Virtual National Laboratory races Moore’s Law, as minute circuitry requires increasingly careful design.
Extreme ultraviolet lithography, a technology being developed by a consortium of U.S. national laboratories and the semiconductor industry, is a strong contender to produce new generations of computer chips with features perhaps as small as 30 nanometers.
The consortium, formed in 1997, consists of the Virtual National Laboratory, which combines the research capacities of the U.S. Department of Energy’s Sandia National Laboratories, Lawrence Livermore National Laboratory and Lawrence Berkeley National Laboratory; and the EUV Limited Liability Company (EUV LLC), consisting of Intel Corporation, Advanced Micro Devices and Motorola. According to Intel officials, the result should be central processing units (CPUs) that are 100 times faster than current CPUs and memory chips that store 1,000 times more data than those used today.
Both the number of transistors on a chip and the clock speed at which the chip can be operated increase as the size of features on the chip diminishes. More precisely, halving the feature size quadruples the number of transistors.
Current chips have feature sizes of about 250 nanometers, have in the vicinity of eight million transistors, and operate at clock speeds of about 500 megahertz. By comparison, Intel scientists believe that microprocessors in 2011 will have a billion transistors, clock speeds of 10 gigahertz, and deliver 100,000 MIPS, or millions of instructions per second.
Today, chips are made by a photographic process using deep ultraviolet light (DUV). Because of fundamental laws of physics, as feature sizes approach the wavelength of light used to make them, sharpness of features tends to decrease. DUV is reaching this point. Consequently, the industry must go to shorter wavelengths if the present rate of progress in microcircuitry—doubling the power of microprocessors every 18 months—is to continue. While designers say that they expect this rate, known as Moore’s Law, to continue for the foreseeable future, the properties of circuits change in such small dimensions that they require increasingly careful design.
Four technologies are under consideration as successors to DUV: proximity X-ray lithography, scattering with angular limitation projection electron-beam lithography (SCALPEL), ion-beam projection lithography, and extreme ultraviolet lithography (EUVL). However, according to EUV LLC researchers, extreme ultraviolet (EUV) has several important advantages. Chief among them, the EUV approach uses light instead of electrons, as do current manufacturing processes; therefore, much of the manufacturing process now used will also work with EUV. For example, photoresists now used with wavelengths of 248 and 193 nanometers can be used with EUV, avoiding the development of new resists.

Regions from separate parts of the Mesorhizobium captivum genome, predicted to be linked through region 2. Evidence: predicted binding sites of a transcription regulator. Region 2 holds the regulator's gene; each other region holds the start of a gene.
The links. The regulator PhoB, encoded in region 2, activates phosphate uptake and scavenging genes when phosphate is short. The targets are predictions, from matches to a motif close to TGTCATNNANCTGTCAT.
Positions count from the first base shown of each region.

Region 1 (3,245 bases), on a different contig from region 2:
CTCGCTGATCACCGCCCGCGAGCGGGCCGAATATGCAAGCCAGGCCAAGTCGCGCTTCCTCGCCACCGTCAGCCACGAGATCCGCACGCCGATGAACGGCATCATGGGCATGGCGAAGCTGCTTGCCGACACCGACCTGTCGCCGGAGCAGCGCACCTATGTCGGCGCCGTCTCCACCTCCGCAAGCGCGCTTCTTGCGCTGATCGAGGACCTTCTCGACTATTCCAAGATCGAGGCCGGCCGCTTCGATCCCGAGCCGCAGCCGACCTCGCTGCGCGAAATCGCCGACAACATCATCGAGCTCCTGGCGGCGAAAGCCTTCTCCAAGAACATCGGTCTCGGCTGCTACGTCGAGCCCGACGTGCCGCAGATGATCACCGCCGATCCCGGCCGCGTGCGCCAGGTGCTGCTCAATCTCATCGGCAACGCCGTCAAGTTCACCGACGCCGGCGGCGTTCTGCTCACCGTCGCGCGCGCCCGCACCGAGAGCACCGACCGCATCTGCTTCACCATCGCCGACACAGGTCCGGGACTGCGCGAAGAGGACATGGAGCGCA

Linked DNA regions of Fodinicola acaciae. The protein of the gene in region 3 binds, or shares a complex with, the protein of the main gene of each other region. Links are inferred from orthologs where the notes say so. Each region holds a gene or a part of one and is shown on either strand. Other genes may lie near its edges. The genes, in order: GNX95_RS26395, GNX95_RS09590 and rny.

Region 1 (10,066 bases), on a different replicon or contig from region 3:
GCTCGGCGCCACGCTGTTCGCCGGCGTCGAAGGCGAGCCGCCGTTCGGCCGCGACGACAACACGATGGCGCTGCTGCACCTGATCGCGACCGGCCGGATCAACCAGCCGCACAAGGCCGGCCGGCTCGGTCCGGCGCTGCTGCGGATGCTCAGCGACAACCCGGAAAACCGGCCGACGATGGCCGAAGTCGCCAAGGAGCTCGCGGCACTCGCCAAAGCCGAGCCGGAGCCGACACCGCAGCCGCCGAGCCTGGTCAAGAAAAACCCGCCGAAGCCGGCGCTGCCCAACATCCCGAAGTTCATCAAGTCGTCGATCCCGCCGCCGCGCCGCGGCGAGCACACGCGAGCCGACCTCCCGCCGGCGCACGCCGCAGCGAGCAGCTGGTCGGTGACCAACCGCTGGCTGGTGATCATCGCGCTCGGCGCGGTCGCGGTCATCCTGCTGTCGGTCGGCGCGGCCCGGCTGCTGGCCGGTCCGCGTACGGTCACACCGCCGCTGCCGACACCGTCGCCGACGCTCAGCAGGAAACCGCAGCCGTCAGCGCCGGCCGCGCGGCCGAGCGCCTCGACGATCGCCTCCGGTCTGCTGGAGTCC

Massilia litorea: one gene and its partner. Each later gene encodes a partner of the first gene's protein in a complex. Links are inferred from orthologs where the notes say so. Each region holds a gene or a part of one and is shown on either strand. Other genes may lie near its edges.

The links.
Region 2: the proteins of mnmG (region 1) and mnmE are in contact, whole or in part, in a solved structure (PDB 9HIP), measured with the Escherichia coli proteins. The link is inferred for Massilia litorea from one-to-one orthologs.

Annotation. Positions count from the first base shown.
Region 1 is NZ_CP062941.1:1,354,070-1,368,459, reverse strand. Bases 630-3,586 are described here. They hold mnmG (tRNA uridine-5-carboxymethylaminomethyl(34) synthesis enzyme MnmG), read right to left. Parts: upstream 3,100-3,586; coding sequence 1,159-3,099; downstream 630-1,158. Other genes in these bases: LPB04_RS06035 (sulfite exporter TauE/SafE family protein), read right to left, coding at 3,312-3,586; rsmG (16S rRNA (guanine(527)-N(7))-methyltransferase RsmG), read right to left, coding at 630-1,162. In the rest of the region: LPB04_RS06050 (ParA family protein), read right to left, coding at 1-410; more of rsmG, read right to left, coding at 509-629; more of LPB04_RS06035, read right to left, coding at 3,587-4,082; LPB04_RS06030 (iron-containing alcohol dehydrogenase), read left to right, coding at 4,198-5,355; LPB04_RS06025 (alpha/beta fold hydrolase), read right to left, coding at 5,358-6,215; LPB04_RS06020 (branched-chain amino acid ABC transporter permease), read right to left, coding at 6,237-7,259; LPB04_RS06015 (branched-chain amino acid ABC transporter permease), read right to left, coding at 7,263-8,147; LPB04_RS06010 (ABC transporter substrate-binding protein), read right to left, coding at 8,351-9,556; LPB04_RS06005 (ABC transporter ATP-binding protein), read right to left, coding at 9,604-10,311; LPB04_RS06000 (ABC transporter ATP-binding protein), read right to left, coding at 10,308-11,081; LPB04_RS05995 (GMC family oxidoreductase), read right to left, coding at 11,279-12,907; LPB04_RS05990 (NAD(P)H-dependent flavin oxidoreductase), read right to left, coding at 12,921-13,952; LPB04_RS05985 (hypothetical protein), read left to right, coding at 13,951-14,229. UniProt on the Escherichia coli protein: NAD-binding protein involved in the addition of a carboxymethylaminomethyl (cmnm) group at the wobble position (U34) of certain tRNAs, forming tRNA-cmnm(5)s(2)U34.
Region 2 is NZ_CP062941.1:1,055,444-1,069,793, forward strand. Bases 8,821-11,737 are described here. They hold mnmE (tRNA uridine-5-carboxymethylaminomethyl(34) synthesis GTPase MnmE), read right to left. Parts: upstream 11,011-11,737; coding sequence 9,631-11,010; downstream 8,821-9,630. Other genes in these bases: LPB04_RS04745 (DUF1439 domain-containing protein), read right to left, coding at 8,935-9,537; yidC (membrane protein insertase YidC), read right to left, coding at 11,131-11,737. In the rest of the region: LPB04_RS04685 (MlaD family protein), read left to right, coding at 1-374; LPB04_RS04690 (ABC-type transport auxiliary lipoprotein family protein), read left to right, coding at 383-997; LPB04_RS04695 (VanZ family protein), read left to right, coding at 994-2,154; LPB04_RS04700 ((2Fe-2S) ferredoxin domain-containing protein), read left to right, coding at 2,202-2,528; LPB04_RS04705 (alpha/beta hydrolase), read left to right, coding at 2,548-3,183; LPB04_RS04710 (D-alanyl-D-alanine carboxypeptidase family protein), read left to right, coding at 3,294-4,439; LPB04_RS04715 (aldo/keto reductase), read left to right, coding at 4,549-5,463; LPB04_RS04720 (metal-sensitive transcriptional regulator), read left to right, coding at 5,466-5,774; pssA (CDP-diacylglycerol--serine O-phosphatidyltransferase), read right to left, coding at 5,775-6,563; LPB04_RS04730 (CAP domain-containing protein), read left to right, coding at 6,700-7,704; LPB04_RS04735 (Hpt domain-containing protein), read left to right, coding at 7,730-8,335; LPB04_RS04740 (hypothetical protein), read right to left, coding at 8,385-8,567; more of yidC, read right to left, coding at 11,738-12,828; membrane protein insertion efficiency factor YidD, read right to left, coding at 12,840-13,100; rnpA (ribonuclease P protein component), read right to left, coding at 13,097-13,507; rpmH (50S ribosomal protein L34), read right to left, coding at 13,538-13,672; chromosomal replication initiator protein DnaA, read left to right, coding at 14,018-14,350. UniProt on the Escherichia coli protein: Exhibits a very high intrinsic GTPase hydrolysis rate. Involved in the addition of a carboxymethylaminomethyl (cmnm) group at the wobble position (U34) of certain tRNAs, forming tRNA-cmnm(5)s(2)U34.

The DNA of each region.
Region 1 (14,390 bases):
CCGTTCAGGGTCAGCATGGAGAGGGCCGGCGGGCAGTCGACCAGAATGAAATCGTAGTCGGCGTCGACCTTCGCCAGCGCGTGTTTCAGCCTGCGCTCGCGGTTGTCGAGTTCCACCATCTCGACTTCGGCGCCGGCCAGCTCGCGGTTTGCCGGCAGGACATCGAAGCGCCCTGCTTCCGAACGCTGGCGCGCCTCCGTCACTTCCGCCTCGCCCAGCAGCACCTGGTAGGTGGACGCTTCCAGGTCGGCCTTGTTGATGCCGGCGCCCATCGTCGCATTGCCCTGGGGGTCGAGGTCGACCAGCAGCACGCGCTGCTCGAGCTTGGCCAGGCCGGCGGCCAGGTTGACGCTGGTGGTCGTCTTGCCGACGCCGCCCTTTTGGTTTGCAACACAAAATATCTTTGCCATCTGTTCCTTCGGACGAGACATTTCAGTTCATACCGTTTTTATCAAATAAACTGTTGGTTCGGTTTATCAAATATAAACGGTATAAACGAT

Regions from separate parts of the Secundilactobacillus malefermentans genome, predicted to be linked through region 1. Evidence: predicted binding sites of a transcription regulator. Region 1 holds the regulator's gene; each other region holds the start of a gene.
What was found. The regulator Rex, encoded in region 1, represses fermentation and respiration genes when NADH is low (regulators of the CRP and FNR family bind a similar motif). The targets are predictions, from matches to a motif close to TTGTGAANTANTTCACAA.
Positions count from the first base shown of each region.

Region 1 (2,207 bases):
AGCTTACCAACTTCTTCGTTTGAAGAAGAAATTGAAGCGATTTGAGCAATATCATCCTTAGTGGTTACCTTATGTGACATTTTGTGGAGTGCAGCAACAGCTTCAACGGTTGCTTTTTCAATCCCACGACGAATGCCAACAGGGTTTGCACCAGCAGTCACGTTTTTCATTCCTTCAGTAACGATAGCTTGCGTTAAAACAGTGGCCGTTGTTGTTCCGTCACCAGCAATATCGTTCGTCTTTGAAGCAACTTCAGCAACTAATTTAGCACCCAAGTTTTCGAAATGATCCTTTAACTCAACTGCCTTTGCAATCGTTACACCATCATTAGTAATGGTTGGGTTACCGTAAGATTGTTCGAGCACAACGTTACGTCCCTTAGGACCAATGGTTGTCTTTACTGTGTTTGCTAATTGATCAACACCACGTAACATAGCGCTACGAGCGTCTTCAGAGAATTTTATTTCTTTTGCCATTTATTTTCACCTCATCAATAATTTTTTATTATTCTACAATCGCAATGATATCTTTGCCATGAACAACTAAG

A resist is a photosensitive substance used to cover silicon wafers from which chips are made. When a desired pattern formed by an exposure mask is projected through reduction optics onto the resist by the manufacturing exposure system, the resist chemically changes only where the light hits it. The altered resist can be chemically removed, leaving the desired pattern of silicon exposed. Further substances can then be deposited on the exposed silicon to form part of the complete circuit. The process is repeated to form the various layers of the completed chip.
EUV LLC expects to have the technology to allow manufacture of chips with feature sizes below 100 nanometers by 2004. However, while EUVL is progressing satisfactorily, according to researchers, the new technology poses problems not encountered before. For example, extreme ultraviolet light, sometimes called soft X-ray, is strongly absorbed by matter. Manufacturing must therefore be done in a vacuum. Further, the light cannot be focused by lenses. Instead, mirrors must be used. This has required development of very precise multilayered mirrors made of molybdenum/beryllium and molybdenum/silicon.
The EUV light reflects from the interfaces between the layers but is absorbed by the layers themselves. The intensity of the reflected signal is a trade-off between constructive interference of light reflected from the various layers and the concomitant absorption. One concern has been how to get the reflectance high enough to work in a production environment. The EUV light is reflected from nine surfaces in the engineering test stand being used to develop the technology. Each reduces the intensity of the source. However, reflectances of 70 percent per mirror have been achieved, which is sufficient for manufacturing.
In ordinary optical lithography, the mask that defines the pattern projected onto the resist is transparent, except for the pattern itself—much like a photographic negative. Because such a mask would absorb an EUV signal, the mask itself is a patterned mirror with the pattern contained in an additional layer of metal. Extreme care is needed in fabrication to achieve the necessary tolerances without causing defects.
Another problem is the generation of a reliable supply of extreme ultraviolet light with wavelengths in the range of 10 to 14 nanometers. Both synchrotrons and electric-discharge sources were considered but rejected for technical reasons. Current work focuses on laser bombardment of various materials. Early work used a gold target, but this produced debris that contaminated the mirrors. The solution now used focuses a high-power, pulsed, solid-state laser on a supersonic beam of xenon gas clusters. There is nothing to produce a deposit. Work is underway to increase reliability and reduce cost to levels acceptable for manufacturing.